The combined use of biocompatible scaffolding and genetic silencing new approach to bone regeneration

30 de October de 2019

The central role of Mesenchymal Stem Cells (MSC) in Regenerative Medicine derives, in large part, from their ability to differentiate into different cell types. The induction of proliferation and differentiation to osteoblasts of MSCs forms the basis of bone regenerative therapies. Osteogenic differentiation of MSCs is a complex process regulated simultaneously by different signaling routes, among which the BMP route stands out.

The Smurf1 gene encodes a Ubiquitin ligase that participates in the regulation of the BMP pathway. By silencing this gene in MSC with lentiviral vectors, members of the Mineral and Lipid Metabolism group  ( in collaboration with the Department of Pharmaceutical Technology of the University of La Laguna demonstrated a significant improvement in bone formation in vivo in a rat calvaria model [ one].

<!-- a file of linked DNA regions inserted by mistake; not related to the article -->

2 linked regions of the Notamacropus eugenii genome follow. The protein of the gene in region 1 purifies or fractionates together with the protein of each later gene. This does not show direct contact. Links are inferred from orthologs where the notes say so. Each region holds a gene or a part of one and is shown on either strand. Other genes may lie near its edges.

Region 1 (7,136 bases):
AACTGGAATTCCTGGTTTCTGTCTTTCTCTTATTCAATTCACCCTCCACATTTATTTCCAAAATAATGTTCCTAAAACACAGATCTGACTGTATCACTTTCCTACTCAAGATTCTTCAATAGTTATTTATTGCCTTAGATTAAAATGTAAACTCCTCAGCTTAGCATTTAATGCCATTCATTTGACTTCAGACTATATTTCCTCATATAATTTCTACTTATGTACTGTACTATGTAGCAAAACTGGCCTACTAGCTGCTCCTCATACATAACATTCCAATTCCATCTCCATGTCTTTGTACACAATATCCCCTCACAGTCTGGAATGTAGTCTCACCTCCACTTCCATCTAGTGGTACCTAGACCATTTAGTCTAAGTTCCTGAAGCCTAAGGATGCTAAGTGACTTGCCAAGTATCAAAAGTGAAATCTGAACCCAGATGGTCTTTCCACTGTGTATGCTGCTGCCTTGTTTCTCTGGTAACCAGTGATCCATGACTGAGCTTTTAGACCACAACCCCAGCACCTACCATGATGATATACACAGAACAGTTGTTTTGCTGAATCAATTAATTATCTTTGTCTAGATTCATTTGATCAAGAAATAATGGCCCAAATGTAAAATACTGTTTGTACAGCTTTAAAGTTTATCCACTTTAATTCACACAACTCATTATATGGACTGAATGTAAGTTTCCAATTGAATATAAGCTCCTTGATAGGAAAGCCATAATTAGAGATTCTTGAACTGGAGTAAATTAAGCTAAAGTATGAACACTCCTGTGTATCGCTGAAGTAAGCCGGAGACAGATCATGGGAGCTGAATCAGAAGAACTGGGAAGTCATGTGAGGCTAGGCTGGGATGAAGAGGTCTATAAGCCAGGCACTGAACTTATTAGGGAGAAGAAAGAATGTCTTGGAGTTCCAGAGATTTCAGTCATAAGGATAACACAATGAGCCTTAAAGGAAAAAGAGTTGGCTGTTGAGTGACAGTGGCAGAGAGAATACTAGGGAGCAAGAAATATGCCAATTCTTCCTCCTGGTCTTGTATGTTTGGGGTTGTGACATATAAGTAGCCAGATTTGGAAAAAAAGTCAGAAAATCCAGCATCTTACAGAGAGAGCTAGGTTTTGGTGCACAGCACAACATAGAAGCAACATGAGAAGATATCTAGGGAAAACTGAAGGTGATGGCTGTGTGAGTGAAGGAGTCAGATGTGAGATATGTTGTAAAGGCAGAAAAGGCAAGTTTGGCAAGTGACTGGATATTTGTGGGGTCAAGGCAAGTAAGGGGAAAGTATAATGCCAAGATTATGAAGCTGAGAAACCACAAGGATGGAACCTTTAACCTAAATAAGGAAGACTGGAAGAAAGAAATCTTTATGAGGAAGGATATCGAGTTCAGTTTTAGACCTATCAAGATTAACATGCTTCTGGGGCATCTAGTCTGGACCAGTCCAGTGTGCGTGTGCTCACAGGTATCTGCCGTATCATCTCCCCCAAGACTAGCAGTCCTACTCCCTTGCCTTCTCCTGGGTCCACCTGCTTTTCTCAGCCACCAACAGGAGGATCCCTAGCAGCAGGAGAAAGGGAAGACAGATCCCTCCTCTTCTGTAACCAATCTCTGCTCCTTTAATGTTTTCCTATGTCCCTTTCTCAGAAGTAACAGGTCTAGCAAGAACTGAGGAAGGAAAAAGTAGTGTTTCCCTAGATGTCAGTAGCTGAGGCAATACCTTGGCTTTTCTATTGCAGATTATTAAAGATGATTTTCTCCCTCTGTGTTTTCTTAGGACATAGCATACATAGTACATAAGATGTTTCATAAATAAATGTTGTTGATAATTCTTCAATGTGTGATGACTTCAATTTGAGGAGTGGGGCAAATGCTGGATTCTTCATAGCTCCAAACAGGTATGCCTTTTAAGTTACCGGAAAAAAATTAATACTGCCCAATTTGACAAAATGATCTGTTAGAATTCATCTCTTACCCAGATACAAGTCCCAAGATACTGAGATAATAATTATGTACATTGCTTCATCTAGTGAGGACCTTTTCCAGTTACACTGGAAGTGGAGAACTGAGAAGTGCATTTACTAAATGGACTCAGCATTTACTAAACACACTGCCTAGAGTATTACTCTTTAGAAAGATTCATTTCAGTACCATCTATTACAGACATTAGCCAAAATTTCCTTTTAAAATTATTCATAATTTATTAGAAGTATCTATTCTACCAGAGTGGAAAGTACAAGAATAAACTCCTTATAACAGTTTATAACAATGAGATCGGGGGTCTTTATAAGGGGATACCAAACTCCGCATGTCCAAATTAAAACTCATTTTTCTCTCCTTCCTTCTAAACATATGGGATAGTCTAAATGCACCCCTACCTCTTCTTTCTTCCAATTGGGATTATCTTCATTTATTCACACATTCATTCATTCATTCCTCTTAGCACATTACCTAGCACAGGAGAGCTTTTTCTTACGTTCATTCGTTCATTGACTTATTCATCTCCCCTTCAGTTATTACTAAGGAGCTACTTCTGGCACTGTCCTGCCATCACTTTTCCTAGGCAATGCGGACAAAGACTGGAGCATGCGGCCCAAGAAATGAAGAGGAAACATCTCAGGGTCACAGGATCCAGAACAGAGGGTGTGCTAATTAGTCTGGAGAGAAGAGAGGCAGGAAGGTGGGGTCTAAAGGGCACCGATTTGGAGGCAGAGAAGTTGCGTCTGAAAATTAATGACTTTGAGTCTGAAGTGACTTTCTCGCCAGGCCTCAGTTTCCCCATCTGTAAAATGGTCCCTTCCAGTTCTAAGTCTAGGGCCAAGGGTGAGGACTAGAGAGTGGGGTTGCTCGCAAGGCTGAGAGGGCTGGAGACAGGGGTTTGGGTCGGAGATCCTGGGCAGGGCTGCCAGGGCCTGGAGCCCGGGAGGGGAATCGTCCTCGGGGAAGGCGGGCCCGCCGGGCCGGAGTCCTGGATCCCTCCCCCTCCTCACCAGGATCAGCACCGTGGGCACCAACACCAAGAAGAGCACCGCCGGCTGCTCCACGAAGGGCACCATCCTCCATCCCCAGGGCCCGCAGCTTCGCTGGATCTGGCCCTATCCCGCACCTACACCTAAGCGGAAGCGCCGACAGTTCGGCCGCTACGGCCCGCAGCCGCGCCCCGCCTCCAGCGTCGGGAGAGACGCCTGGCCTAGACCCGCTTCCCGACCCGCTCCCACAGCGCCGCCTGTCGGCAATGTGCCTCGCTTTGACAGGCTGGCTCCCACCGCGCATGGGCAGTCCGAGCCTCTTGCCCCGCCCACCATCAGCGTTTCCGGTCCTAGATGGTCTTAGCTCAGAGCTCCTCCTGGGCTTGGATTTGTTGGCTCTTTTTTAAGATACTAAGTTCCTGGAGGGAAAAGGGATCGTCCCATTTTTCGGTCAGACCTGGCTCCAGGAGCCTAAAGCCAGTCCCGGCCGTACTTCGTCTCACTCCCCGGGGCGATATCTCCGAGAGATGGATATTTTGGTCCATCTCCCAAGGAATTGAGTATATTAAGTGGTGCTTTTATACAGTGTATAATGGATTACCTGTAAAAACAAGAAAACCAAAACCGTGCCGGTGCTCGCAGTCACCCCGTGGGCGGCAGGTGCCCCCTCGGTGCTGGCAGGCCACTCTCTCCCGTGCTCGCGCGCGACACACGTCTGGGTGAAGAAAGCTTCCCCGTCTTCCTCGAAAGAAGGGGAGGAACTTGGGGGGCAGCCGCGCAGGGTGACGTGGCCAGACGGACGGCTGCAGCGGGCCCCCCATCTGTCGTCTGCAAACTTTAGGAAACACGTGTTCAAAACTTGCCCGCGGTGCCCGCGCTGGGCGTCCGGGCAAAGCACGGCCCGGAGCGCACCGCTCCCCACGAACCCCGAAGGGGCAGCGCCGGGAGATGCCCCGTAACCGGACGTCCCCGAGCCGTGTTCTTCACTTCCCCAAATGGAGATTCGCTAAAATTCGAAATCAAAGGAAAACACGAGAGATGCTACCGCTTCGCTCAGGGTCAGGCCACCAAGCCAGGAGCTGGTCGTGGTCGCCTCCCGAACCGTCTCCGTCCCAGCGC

In this new work, published in the journal Stem Cells Translational Medicine [2], the same authors demonstrate that it is possible to achieve the same effect by transfecting MSCs seeded in alginate-BMP scaffolds with anti-sense oligonucleotides (Gapmers). In addition, the combination of controlled release of BMP and the silencing of Smurf1 allows the use of BMP amounts one million times lower than those currently used in the clinic. It is noteworthy that Gapmers are DNA molecules previously approved by the FDA for other processes, which would undoubtedly facilitate a possible subsequent clinical development. Finally, the demonstrated usefulness of this procedure in MSC cultures of osteoporosis patients suggests that the development of new particles based on this strategy could also be useful in the treatment of systemic diseases of the bone system.

García-García P, Ruiz M, Reyes R, Delgado A, Évora C, Riancho JA, Rodríguez-Rey JC, Pérez-Campo FM. Smurf1 Silencing Using a LNA-ASOs/Lipid Nanoparticle System to Promote Bone Regeneration. Stem Cells Transl Med. 2019 Oct 21. doi: 10.1002/sctm.19-0145. [Epub ahead of print] PubMed PMID: 31631568.